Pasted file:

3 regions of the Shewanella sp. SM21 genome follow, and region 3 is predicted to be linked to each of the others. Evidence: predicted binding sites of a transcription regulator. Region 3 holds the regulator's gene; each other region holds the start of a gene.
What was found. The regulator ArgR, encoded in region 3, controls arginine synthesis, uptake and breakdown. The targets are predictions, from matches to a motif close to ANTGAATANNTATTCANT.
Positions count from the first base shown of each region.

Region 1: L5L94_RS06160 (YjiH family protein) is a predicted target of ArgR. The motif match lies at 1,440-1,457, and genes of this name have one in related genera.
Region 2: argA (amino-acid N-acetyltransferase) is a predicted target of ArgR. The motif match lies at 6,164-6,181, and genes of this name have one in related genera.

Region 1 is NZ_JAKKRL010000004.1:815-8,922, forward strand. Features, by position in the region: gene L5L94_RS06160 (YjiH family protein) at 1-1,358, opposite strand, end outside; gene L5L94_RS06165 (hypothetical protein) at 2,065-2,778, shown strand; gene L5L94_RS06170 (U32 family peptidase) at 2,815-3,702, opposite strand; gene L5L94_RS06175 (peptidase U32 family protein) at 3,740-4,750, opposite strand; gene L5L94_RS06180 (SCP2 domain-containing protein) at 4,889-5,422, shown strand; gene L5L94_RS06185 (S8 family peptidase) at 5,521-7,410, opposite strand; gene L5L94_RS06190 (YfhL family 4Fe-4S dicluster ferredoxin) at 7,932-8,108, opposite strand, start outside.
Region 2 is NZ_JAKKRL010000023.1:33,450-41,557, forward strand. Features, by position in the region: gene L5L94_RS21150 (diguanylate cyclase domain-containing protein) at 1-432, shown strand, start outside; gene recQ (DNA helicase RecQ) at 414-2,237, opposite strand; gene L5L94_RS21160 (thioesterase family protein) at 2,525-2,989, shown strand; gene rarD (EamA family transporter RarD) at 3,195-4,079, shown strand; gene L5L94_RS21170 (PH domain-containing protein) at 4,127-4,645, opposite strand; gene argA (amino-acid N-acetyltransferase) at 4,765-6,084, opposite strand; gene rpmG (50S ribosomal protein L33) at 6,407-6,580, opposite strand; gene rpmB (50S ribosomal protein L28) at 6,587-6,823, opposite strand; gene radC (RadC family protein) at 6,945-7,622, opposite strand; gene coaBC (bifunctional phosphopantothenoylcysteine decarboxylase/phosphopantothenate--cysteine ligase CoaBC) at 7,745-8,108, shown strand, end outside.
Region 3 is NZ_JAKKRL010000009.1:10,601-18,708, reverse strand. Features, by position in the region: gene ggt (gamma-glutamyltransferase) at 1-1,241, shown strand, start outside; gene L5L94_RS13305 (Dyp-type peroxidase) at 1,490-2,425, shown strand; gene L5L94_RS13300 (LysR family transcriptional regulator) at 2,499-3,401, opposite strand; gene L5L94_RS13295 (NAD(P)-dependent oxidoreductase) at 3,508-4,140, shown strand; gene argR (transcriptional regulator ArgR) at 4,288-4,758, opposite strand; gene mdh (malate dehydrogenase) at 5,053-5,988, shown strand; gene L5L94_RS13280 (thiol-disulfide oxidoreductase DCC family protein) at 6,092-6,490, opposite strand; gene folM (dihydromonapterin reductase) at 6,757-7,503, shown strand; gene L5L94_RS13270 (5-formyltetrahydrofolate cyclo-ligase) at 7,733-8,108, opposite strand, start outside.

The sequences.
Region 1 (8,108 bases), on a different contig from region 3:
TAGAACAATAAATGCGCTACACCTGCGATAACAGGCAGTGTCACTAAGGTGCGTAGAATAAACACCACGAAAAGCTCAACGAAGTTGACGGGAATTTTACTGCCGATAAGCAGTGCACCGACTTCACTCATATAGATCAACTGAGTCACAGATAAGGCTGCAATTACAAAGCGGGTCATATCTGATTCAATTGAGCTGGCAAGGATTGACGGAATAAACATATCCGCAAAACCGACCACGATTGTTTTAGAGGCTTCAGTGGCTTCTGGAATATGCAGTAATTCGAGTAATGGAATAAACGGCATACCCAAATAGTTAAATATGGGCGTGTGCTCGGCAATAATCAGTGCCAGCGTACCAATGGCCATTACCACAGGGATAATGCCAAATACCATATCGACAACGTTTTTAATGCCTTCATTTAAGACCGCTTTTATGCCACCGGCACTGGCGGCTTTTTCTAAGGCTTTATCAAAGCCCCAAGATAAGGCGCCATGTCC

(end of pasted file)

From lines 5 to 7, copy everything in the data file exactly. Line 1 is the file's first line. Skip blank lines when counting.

Region 2: argA (amino-acid N-acetyltransferase) is a predicted target of ArgR. The motif match lies at 6,164-6,181, and genes of this name have one in related genera.

Region 1 is NZ_JAKKRL010000004.1:815-8,922, forward strand. Features, by position in the region: gene L5L94_RS06160 (YjiH family protein) at 1-1,358, opposite strand, end outside; gene L5L94_RS06165 (hypothetical protein) at 2,065-2,778, shown strand; gene L5L94_RS06170 (U32 family peptidase) at 2,815-3,702, opposite strand; gene L5L94_RS06175 (peptidase U32 family protein) at 3,740-4,750, opposite strand; gene L5L94_RS06180 (SCP2 domain-containing protein) at 4,889-5,422, shown strand; gene L5L94_RS06185 (S8 family peptidase) at 5,521-7,410, opposite strand; gene L5L94_RS06190 (YfhL family 4Fe-4S dicluster ferredoxin) at 7,932-8,108, opposite strand, start outside.
Region 2 is NZ_JAKKRL010000023.1:33,450-41,557, forward strand. Features, by position in the region: gene L5L94_RS21150 (diguanylate cyclase domain-containing protein) at 1-432, shown strand, start outside; gene recQ (DNA helicase RecQ) at 414-2,237, opposite strand; gene L5L94_RS21160 (thioesterase family protein) at 2,525-2,989, shown strand; gene rarD (EamA family transporter RarD) at 3,195-4,079, shown strand; gene L5L94_RS21170 (PH domain-containing protein) at 4,127-4,645, opposite strand; gene argA (amino-acid N-acetyltransferase) at 4,765-6,084, opposite strand; gene rpmG (50S ribosomal protein L33) at 6,407-6,580, opposite strand; gene rpmB (50S ribosomal protein L28) at 6,587-6,823, opposite strand; gene radC (RadC family protein) at 6,945-7,622, opposite strand; gene coaBC (bifunctional phosphopantothenoylcysteine decarboxylase/phosphopantothenate--cysteine ligase CoaBC) at 7,745-8,108, shown strand, end outside.